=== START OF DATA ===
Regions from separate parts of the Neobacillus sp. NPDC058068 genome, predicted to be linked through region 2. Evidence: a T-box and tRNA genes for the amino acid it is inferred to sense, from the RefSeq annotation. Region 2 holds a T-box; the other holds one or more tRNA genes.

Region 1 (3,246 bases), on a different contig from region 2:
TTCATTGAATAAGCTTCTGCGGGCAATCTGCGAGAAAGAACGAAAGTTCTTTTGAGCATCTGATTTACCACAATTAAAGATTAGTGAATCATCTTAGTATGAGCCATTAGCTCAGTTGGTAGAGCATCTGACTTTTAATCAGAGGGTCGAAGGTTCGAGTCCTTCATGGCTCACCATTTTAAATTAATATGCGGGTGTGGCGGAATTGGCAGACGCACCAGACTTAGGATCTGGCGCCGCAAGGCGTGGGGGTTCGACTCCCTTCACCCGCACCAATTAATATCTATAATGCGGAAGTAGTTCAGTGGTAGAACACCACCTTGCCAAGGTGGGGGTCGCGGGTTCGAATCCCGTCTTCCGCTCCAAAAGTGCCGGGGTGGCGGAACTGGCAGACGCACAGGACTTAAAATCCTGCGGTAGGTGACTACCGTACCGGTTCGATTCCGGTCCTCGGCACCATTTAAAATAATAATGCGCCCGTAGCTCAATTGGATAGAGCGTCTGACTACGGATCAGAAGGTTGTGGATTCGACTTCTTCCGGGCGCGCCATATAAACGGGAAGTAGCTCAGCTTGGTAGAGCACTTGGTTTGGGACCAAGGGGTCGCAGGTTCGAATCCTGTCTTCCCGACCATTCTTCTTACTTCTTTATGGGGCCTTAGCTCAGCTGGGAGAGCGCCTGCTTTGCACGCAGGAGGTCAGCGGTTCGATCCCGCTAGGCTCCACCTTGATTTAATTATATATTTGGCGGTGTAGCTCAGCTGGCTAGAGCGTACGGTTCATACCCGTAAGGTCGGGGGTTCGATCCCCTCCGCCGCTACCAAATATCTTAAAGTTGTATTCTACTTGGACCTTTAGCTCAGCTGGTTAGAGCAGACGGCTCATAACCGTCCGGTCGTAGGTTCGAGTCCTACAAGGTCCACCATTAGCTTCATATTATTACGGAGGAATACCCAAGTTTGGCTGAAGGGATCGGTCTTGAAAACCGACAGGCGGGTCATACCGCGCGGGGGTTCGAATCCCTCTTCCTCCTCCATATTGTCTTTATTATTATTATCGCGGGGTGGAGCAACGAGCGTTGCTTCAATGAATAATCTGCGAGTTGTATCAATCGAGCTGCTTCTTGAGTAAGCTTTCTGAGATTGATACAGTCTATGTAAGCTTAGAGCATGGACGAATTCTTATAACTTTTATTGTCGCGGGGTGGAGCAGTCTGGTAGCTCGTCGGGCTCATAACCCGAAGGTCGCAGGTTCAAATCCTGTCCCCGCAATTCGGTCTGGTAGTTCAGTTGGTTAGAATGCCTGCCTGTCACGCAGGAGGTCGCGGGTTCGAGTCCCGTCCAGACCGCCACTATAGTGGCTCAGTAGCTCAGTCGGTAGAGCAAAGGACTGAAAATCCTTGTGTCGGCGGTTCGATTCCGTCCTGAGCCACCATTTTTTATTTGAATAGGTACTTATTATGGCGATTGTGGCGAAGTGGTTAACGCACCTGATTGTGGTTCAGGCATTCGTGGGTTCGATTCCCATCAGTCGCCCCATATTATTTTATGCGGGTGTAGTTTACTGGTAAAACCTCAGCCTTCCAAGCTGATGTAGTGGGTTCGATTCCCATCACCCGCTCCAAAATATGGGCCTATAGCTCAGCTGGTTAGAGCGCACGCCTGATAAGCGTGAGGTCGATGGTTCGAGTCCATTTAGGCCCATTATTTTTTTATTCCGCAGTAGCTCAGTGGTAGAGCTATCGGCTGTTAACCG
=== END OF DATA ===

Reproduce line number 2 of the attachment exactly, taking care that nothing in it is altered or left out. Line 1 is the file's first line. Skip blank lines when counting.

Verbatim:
Region 1 (3,246 bases), on a different contig from region 2: